Once the private company decides the method, then the underwriting firm will do a thorough analysis of the company’s potential earnings in the future. There are several other factors that the Underwriting firm will consider, like the demand of the product that the company is selling, the condition of the economy, competing firms and their share price, underwriting fees, and many other factors. All the mentioned factors, once considered, will lead to the determination of the price. Once it is decided, the underwriter will float the circular to several potential investors.

Potential Investors will apply for IPO and will receive shares based on pro-rata. So offering price is the price at which potential investors get shares from the company.

Offering Price vs. Opening Price

Offering Price is the price that is determined by the underwriter. Once the price is determined, circulars are being floated by the underwriters to prospective investors and brokers. If an investor is willing to participate in the IPO, then they subscribe for the number of shares they want. Underwriters then go through the subscriptions thoroughly and decide on how many shares to be given to which investor. Mostly the allotment is done on a pro-rata basis. Once the allotment is done, the shares get listed. On the first trading day, the shares start to trade between the public. This price is the opening price.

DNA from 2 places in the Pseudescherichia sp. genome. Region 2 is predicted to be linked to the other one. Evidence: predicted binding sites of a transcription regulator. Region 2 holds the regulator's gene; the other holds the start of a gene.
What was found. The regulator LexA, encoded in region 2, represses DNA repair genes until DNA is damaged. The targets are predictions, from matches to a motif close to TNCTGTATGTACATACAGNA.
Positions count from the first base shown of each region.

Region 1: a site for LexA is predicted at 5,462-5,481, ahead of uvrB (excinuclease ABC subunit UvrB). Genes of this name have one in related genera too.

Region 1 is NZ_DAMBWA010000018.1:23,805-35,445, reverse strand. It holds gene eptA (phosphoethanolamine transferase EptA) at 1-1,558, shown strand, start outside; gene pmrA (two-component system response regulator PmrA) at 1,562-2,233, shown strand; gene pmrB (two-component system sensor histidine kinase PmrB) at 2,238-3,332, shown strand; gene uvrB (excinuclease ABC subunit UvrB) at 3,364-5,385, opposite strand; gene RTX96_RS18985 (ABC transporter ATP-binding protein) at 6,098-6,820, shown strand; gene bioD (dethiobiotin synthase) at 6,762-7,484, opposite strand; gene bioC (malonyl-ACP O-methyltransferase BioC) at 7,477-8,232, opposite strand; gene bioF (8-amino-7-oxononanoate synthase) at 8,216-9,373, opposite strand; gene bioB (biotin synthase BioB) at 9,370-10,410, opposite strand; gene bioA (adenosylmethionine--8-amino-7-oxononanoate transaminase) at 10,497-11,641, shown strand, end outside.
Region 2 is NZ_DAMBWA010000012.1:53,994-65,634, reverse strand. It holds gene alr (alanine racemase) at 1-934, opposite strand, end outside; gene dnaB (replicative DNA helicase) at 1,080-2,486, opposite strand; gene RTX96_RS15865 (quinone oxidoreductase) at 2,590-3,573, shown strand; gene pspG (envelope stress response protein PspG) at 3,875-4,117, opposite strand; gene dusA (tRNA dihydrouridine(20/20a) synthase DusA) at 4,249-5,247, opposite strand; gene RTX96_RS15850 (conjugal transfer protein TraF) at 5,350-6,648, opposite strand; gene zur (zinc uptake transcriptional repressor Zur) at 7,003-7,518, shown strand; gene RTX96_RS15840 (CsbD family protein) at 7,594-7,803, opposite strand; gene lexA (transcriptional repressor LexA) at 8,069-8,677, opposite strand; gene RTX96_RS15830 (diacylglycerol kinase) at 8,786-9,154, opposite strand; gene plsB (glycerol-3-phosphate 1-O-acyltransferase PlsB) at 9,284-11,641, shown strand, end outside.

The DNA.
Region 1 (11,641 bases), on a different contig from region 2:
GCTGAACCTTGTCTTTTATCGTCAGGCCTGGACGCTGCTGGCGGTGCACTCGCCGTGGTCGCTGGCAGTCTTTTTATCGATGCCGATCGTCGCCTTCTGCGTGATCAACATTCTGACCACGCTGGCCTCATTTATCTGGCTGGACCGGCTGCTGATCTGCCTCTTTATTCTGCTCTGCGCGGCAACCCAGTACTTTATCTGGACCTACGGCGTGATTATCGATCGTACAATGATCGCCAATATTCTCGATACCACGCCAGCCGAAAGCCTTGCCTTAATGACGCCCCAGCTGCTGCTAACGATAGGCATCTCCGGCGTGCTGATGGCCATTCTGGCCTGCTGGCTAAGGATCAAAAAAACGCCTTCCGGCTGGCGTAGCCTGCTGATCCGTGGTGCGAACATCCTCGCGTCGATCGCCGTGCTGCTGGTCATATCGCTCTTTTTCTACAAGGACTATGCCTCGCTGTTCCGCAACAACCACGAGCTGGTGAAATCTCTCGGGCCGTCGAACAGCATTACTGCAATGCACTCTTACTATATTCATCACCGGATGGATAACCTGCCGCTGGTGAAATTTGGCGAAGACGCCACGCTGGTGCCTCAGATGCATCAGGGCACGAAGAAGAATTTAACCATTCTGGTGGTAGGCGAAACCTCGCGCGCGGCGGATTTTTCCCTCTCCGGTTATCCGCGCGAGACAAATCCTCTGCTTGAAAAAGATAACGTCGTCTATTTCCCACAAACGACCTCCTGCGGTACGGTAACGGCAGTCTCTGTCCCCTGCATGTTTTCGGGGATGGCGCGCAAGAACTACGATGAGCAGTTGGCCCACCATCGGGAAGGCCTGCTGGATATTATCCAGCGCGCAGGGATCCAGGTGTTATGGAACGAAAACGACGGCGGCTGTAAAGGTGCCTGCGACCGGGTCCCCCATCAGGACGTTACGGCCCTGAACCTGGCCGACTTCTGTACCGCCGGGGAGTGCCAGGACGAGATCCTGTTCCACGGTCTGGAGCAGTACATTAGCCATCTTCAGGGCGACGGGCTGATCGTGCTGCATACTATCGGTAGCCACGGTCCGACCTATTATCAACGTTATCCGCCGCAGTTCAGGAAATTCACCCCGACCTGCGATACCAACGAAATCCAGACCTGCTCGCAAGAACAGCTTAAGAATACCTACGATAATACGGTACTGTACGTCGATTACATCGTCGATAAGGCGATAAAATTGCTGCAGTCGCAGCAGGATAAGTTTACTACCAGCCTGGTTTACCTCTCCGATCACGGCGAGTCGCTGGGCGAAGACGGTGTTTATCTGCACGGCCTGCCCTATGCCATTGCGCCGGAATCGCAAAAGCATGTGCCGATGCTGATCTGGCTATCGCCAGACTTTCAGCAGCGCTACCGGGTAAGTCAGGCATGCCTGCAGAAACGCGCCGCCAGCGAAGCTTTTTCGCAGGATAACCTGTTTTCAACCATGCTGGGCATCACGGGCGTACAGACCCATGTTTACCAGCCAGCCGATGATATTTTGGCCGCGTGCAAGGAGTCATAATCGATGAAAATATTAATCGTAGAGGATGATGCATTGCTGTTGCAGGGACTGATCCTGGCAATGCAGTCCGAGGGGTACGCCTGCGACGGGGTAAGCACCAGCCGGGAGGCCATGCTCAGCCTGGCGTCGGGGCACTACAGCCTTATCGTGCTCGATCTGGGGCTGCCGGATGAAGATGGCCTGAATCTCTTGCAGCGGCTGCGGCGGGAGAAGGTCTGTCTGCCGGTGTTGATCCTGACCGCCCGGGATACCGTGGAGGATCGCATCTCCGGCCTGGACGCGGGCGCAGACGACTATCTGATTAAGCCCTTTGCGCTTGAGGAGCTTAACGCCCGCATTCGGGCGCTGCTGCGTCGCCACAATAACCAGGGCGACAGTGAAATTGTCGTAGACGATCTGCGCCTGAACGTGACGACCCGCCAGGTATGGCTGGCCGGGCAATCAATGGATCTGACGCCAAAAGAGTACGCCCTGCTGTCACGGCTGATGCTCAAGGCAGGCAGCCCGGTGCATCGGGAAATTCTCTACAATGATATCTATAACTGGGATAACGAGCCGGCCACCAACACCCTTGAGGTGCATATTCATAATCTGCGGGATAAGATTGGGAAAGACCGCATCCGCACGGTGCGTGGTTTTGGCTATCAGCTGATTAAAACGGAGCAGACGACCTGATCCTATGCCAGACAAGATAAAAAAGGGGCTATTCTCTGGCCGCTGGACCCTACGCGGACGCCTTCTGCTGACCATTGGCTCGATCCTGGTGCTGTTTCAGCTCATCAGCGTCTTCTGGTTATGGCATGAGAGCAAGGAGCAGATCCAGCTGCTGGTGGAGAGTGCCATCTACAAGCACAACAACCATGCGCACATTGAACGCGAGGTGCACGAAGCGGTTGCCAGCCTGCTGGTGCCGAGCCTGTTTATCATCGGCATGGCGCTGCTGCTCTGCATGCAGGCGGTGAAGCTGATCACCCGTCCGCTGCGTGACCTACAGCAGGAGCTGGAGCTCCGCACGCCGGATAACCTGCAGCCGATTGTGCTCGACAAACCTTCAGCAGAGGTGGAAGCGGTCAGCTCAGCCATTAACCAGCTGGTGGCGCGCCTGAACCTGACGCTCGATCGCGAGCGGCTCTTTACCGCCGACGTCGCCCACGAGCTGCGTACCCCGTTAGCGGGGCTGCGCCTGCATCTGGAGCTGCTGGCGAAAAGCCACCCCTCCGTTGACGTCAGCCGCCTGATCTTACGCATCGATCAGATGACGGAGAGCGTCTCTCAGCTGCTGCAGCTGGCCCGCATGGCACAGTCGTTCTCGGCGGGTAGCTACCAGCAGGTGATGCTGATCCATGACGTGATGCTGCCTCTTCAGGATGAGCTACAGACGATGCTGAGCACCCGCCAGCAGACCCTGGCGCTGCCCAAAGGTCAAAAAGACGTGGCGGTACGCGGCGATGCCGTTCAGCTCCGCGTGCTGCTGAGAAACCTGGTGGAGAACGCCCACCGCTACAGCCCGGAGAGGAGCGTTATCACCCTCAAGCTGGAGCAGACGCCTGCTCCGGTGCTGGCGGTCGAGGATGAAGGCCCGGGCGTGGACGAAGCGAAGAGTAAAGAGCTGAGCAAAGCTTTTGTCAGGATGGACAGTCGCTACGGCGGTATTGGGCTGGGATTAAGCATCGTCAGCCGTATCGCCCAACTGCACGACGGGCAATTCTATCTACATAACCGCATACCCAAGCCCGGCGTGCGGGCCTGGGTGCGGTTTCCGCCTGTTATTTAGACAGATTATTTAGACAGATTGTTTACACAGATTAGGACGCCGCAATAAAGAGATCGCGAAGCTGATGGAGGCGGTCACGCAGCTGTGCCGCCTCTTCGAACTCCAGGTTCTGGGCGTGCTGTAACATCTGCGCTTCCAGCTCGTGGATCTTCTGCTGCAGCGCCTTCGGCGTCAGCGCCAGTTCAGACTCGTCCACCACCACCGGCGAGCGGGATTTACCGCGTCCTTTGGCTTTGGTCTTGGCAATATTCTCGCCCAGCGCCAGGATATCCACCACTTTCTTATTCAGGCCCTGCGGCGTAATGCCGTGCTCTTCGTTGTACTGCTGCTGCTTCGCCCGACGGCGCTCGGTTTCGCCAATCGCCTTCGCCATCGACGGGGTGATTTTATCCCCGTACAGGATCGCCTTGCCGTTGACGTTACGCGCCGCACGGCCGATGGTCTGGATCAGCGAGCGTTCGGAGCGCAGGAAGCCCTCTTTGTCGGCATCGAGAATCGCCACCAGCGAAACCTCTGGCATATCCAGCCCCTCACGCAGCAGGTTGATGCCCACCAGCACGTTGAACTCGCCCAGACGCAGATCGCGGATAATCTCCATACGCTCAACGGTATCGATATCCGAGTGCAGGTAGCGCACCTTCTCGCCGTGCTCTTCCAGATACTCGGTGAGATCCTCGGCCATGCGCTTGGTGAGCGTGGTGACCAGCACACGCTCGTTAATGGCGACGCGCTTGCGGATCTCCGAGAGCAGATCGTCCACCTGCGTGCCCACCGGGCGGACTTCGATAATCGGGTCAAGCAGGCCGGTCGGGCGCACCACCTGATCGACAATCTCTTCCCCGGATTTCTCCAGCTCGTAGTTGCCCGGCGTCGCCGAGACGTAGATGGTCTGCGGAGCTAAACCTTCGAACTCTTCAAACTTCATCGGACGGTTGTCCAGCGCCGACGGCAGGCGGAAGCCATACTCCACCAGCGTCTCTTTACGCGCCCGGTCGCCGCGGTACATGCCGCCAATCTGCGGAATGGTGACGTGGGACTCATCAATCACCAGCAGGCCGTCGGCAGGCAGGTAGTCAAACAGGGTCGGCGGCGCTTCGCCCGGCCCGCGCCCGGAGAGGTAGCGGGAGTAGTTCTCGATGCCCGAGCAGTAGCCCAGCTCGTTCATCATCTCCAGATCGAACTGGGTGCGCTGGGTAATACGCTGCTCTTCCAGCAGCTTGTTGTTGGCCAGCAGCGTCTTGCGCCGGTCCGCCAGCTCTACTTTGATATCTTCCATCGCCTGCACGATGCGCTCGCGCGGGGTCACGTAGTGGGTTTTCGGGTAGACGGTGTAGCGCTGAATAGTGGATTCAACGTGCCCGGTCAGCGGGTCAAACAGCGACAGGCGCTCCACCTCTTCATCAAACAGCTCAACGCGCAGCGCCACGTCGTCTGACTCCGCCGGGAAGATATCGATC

On the first trading day, the share price is derived purely from the demand and supply of the stock. If the demand for the stock is high, then the Opening Price will be more than the Offering Price. Similarly, if the demand for the stock is less, then the Opening Price will be less than Offering Price. So the first day when the shares start to trade in public, that price is called Opening Price.

Advantages

  • It is essential to make a company listed in public. Without Offering price, it will be impossible to list a share as the investors will not have a price to bet.
  • It throws the correct valuation of the company. It is compared with the Opening price to find the demand for the stock. If the Opening price is too high, then the demand for the stock is tremendously high.

Disadvantages

  • Offering prices are often manipulated by the underwriters and doesn’t reflect the correct valuation of the company. At times underwriters keep the price too high just to earn more commission from the capital raised. It, in turn, proves to be a loss for the investors who participated in the IPO as the opening price gets far below than offering price.

Conclusion

Offering price is significant for companies planning to issue new securities or planning to go public. It should be correctly determined as a lot depends on the correct prediction. The price should be set as such that the company raises enough capital to sustain its operations, and also, the investors should earn profit who are participating in the IPO.

The market runs on trust; once it is broken, then it gets tough to rebuild. So if Investors see that the Opening price is always less than the Offering Price for most of the IPOs, then they will stop participating in IPOs, and it will be impossible for companies to raise money from the market.